# Is ##f(x)=2^{x}-1## considered an exponential function?

• Callmelucky

#### Callmelucky

Homework Statement
I wonder if it's ##f(x)=2^{x}-1## considered an exponential function?
Relevant Equations
##f(x)=a^{x}##
I wonder if it's ##f(x)=2^{x}-1## considered an exponential function because in my textbook it's stated that the set of values of an exponential function is a set of positive real numbers, while when graphing this function I get values(y line) that are not positive(graph in attachments), so I am not sure if the statement "the set of values of an exponential function is a set of positive real numbers" applies only to this type of function ##f(x)=a^{x}## or does it include all types of functions, like this one ##f(x)=2^{x}-1##?

Thank you

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• DeBangis21

Homework Statement:: I wonder if it's ##f(x)=2^{x}-1## considered an exponential function?
Relevant Equations:: ##f(x)=a^{x}##

I wonder if it's ##f(x)=2^{x}-1## considered an exponential function because in my textbook it's stated that the set of values of an exponential function is a set of positive real numbers, while when graphing this function I get values(y line) that are not positive(graph in attachments), so I am not sure if the statement "the set of values of an exponential function is a set of positive real numbers" applies only to this type of function ##f(x)=a^{x}## or does it include all types of functions, like this one ##f(x)=2^{x}-1##?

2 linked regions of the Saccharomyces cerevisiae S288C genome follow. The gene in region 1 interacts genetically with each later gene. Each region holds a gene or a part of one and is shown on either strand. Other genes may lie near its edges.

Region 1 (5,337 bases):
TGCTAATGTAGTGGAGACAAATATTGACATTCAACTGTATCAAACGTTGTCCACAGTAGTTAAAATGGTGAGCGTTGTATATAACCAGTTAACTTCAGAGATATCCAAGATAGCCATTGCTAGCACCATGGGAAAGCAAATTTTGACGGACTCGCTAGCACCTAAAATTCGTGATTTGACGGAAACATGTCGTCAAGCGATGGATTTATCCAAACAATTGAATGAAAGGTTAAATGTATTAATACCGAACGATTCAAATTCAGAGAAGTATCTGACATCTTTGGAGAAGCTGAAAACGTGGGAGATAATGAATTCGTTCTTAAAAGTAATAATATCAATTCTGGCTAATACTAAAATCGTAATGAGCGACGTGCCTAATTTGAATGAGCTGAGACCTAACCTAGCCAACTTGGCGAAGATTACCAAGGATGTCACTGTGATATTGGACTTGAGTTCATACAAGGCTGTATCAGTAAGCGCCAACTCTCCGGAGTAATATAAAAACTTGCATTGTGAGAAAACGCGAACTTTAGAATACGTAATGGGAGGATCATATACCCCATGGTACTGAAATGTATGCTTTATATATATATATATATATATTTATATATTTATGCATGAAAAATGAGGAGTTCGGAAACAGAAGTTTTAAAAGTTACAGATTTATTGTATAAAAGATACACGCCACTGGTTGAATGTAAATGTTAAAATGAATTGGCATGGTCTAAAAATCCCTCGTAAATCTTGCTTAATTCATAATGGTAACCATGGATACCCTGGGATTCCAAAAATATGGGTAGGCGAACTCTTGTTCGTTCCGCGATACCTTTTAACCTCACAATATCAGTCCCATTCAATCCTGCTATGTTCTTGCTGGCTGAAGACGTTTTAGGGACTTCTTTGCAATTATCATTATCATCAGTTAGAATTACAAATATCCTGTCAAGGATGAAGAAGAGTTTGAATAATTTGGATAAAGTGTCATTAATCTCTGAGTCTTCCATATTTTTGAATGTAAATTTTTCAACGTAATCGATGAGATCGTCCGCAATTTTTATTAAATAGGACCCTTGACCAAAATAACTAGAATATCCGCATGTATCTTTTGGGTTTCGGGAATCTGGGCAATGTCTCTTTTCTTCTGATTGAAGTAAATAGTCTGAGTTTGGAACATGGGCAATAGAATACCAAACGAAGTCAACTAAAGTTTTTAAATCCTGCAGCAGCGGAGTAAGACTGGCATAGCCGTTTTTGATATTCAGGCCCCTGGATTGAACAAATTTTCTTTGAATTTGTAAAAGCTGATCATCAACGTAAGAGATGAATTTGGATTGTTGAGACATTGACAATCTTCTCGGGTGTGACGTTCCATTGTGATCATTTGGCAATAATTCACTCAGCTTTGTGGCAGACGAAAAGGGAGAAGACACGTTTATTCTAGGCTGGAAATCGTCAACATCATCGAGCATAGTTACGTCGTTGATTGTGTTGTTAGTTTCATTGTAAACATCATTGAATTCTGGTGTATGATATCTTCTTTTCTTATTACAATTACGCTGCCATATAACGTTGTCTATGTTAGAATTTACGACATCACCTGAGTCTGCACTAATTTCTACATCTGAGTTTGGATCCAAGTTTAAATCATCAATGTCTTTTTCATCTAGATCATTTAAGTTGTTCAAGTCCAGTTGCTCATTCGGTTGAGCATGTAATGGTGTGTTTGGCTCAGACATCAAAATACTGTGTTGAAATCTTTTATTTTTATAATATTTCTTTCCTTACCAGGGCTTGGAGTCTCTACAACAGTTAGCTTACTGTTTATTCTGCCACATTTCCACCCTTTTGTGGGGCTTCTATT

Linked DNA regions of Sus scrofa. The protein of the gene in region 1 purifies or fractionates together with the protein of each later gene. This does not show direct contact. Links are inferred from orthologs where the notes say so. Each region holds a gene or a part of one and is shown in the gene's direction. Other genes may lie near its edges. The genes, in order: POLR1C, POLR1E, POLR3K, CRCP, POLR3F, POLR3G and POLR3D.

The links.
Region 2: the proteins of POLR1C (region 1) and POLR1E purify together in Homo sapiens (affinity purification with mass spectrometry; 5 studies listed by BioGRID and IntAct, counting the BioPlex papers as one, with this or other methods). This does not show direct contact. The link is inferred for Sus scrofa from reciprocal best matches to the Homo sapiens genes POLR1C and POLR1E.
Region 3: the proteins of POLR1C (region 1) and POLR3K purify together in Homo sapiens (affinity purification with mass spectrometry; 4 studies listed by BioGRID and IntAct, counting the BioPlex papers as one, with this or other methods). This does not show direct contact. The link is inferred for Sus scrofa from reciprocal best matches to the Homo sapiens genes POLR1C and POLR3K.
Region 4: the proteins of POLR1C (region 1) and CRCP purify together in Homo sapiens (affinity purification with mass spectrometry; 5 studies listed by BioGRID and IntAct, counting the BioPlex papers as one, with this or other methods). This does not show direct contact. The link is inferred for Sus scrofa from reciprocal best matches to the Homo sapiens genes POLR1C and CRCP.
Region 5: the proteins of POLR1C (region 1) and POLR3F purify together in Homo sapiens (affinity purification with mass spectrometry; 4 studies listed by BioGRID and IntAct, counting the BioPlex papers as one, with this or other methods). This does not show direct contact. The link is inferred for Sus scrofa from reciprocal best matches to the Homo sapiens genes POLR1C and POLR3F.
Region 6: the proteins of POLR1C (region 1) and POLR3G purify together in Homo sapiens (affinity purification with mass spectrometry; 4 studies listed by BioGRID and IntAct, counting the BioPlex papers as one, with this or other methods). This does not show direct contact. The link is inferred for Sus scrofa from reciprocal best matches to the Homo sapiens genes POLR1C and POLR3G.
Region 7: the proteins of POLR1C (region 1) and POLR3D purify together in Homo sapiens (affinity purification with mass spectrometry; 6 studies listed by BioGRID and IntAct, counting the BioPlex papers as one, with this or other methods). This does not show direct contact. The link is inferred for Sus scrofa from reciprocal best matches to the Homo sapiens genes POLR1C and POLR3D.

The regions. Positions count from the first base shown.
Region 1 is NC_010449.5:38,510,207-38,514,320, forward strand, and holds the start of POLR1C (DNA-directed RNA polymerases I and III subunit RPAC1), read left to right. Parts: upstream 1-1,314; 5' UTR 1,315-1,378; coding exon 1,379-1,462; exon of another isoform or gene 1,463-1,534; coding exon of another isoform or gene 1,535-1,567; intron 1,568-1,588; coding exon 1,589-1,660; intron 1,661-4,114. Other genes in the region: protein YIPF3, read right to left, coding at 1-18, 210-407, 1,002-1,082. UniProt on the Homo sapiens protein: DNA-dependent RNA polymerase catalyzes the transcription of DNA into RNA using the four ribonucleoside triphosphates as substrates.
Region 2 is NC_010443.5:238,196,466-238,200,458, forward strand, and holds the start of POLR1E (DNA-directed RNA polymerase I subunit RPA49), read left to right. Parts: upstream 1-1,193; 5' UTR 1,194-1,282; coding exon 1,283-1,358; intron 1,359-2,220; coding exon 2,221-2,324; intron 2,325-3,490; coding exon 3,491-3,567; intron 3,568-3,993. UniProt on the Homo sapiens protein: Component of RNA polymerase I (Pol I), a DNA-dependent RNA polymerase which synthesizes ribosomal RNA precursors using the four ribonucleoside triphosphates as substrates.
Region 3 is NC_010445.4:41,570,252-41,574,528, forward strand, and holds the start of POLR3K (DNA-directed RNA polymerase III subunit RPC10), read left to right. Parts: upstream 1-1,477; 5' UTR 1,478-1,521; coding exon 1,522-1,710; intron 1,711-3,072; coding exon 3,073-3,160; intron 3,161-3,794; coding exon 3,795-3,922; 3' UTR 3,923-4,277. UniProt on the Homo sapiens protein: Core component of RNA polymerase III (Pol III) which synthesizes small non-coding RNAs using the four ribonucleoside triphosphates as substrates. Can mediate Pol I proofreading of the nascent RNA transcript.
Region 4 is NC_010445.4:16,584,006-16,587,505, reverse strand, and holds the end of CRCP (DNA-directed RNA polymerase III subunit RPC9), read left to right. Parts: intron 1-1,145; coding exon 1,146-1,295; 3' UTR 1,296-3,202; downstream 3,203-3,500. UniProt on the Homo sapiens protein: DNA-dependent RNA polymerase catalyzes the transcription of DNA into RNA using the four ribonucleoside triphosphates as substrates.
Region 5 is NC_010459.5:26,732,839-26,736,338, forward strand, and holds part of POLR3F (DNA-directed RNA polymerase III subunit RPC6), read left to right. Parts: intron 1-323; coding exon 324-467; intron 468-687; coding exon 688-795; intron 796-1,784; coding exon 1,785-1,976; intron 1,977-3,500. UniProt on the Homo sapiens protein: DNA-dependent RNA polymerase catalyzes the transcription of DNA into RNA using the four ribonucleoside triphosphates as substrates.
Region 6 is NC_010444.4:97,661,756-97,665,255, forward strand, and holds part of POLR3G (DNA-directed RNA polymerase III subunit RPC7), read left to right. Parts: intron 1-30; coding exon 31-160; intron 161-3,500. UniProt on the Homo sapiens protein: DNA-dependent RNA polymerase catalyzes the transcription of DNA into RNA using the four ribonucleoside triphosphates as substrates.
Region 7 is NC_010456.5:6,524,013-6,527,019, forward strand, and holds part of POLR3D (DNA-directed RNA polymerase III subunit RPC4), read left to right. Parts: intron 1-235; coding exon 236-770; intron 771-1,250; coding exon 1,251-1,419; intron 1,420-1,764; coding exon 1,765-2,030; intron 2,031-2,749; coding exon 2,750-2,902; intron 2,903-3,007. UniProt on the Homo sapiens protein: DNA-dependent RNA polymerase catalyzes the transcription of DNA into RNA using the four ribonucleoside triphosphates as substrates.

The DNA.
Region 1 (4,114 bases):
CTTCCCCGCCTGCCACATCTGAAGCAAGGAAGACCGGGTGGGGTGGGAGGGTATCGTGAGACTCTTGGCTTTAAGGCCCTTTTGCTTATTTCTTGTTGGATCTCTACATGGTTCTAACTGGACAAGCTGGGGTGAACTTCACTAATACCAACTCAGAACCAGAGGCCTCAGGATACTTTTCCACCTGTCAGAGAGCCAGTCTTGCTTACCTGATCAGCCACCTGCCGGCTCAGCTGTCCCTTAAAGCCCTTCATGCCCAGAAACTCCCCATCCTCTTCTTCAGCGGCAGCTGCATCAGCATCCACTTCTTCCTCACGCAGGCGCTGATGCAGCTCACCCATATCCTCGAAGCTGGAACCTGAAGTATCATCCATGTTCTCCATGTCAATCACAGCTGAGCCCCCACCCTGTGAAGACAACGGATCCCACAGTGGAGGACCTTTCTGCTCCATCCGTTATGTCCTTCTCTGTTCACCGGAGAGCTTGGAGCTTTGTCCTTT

Thank you
Yes, this is an exponential function. Your textbook is considering only functions of the form ##f(x) = a^x##, which would have only positive values. The one you asked about is the translation down by 1 unit of ##y = 2^x##, so the translated version will have negative values when x < 0.

• MatinSAR, DeBangis21 and Callmelucky
Homework Statement:: I wonder if it's ##f(x)=2^{x}-1## considered an exponential function?
Relevant Equations:: ##f(x)=a^{x}##

I wonder if it's ##f(x)=2^{x}-1## considered an exponential function because in my textbook it's stated that the set of values of an exponential function is a set of positive real numbers, while when graphing this function I get values(y line) that are not positive(graph in attachments), so I am not sure if the statement "the set of values of an exponential function is a set of positive real numbers" applies only to this type of function ##f(x)=a^{x}## or does it include all types of functions, like this one ##f(x)=2^{x}-1##?

Thank you
This depends more on the context than on a precise definition.

as an algebraic object:
a linear combination of an exponential (##x\mapsto 2^x##) and a constant (##x\mapsto 1##) function

as an algorithmic runtime:
an exponential function, the shift by ##-1## is irrelevant

as an analytical function:
a shifted (by ##c##) exponential function (##x\mapsto a^x+c##)

It is not purely an exponential function, but the effect of minus one is in almost all cases negligible so people might call it exponential despite of it.

• DaveE, MatinSAR, DeBangis21 and 2 others